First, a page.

We used the GPS Tracking for the first time in 2016 at Marmot Dark Mountains™, and it worked very well, adding real value to the event experience, helping to ensure fairness and improving safety management considerably. In 2016 we took a light touch approach to enforcing our event rules as participants got used to the very detailed scrutiny we can now apply to their route choices. Now, we are taking a more robust approach and have given some time penalties for what we see as honest mistakes. Any deliberate attempt to gain an advantage will still warrant our ultimate sanction… disqualification, but we feel this is very unlikely because why would anyone take an illegal short cut when they are being tracked?! All the GPX files for all the participants are available to download, and you are also able to recreate the event using the ‘Replay’ function on the tracking interface. Please enjoy watching the dots!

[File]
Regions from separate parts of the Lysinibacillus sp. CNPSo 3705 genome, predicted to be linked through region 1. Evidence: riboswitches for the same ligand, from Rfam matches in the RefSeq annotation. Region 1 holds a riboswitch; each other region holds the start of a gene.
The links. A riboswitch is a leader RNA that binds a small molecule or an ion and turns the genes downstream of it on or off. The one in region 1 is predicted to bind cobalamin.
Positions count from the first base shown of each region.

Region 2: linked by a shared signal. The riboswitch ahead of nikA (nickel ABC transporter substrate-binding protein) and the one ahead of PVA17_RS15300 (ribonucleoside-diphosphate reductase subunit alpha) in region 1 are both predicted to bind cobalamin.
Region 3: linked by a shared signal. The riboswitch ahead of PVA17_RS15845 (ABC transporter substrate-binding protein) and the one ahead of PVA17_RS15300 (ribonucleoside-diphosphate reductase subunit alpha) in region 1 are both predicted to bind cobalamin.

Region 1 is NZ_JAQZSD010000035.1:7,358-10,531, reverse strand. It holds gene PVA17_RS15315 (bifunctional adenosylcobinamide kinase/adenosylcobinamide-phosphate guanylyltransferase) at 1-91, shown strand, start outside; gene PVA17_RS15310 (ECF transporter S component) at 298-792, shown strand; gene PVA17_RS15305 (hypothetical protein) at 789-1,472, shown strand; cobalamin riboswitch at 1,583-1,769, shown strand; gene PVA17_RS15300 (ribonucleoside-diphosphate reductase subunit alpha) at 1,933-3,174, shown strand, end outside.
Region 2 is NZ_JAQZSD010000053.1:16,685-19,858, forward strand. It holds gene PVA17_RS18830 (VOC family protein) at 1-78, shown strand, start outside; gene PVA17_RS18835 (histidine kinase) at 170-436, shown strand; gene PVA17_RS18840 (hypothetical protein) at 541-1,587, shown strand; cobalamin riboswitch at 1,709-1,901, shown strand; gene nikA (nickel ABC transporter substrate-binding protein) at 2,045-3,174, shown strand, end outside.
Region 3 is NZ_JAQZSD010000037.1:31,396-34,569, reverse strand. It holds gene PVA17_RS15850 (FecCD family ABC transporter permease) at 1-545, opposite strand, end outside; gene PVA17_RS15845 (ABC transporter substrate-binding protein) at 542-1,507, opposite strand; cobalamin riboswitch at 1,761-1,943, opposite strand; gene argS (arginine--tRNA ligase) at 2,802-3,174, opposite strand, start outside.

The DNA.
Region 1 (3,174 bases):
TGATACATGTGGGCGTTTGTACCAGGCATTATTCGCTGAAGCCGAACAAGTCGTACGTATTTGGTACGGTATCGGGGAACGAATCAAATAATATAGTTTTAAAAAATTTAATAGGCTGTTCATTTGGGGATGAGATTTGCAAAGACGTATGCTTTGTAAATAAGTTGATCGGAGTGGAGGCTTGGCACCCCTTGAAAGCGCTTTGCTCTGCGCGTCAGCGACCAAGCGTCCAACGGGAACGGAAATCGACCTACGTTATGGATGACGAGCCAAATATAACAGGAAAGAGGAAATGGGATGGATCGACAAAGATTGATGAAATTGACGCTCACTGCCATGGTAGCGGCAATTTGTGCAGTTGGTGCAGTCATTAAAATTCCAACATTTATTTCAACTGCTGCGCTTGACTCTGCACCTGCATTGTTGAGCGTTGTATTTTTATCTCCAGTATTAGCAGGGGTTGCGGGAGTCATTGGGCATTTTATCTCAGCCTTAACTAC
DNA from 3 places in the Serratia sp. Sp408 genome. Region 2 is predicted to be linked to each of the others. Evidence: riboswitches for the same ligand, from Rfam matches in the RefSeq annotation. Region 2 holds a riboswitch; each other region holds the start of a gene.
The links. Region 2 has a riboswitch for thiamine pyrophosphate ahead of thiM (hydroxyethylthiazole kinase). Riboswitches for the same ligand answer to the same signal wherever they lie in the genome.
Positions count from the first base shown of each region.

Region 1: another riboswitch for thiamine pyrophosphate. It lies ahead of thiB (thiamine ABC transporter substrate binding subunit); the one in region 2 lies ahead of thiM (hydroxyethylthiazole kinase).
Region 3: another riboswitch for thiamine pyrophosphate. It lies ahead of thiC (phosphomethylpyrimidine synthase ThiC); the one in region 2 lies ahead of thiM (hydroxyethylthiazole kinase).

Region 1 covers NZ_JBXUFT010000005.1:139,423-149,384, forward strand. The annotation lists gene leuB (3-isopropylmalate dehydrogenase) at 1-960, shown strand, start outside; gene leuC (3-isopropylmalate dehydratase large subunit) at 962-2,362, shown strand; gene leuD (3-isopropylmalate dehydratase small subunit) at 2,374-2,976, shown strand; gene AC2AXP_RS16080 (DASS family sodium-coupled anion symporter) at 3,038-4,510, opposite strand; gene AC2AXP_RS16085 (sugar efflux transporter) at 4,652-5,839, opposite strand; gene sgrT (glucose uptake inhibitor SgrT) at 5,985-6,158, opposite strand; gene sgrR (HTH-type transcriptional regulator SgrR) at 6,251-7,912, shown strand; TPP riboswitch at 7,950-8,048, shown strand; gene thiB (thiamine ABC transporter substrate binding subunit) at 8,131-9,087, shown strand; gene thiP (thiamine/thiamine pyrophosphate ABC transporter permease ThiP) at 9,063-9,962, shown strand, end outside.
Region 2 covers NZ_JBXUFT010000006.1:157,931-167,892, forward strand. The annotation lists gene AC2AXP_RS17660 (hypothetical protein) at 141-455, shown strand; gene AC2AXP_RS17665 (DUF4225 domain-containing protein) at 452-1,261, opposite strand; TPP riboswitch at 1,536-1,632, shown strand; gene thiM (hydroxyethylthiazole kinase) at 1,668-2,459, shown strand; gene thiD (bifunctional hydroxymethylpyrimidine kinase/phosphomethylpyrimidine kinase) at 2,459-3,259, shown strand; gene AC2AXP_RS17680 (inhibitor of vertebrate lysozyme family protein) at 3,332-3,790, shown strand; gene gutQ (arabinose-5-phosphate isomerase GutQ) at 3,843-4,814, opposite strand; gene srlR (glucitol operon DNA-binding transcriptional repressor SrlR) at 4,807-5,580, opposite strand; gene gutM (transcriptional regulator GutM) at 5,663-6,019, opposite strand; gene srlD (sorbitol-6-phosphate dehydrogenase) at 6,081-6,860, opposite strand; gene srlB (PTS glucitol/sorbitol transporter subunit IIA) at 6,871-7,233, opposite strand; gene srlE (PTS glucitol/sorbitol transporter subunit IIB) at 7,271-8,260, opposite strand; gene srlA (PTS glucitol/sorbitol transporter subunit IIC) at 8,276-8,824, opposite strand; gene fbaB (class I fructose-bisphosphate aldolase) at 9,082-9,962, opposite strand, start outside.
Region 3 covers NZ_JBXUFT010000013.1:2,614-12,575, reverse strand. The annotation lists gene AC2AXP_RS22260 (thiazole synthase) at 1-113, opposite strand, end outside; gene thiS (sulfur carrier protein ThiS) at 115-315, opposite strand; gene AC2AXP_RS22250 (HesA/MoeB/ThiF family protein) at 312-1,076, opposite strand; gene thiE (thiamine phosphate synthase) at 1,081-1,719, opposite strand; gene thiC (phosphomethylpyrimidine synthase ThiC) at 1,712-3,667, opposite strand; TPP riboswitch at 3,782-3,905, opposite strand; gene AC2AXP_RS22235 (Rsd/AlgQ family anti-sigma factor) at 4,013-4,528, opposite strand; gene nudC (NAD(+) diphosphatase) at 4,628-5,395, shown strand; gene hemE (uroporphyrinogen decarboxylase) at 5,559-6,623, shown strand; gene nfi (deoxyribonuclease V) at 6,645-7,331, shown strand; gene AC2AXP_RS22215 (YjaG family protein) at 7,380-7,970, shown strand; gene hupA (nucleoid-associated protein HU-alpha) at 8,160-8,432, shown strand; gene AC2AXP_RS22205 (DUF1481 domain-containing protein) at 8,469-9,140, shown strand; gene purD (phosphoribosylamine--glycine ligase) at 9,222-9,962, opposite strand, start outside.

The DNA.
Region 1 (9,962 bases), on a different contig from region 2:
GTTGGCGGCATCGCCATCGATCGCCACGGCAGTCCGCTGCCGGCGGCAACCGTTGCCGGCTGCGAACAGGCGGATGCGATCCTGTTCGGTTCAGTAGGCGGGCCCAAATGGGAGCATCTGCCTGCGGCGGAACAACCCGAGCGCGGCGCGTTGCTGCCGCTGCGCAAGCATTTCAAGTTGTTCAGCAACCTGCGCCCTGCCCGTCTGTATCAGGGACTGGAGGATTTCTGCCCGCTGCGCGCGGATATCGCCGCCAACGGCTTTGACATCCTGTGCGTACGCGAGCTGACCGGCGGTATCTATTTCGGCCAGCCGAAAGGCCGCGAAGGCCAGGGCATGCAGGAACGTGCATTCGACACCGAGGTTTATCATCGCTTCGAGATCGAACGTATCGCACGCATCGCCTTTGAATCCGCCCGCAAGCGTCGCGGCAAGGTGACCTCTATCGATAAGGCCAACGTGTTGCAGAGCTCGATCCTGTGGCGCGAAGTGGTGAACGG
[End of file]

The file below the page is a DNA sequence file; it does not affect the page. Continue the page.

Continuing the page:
Photo Galleries and Video
We have the following items of lost property:
- x1 One Purse
- x1 Survival Bag
- x1 Water bottle
- x2 waterproof trousers
- x1 walking trousers
- x2 mitts/gloves
- x1 balaclava
Please get in touch with a full description to claim your missing items. Any unclaimed items will be binned or given to our favourite local charity shop after 2 weeks, as it is impossible for us to keep wet and dirty items indefinitely.
- Marmot - Hugh Harris and Malcolm Rudge
- Petzl – Martin Bergerud and Ben Alderson
- Warcop Training Area; MOD and Landmarc
- Murton Village Institute Hall Committee
- Villages, Parish Councils and Farmers of Hilton, Murton, Dufton and Knock
- Raby Castle Estate, Manager and Gamekeeper
- Dufton Fell Gamekeeper for use of Great Rundale Hut
- Natural England and our ecologist David Broom
- Harvey Maps: Pete Child and Lewis Taylor
- SPORTident: Martin Stone and Jeff Powell Davies
- Open Tracking: James Thurlow and Rob Marriott
- Transport: Reays Buses
- Film and Photography: Ian Corless and Steve Ashworth
We hope that you had an memorable weekend, and we look forward to welcoming you back in 2018.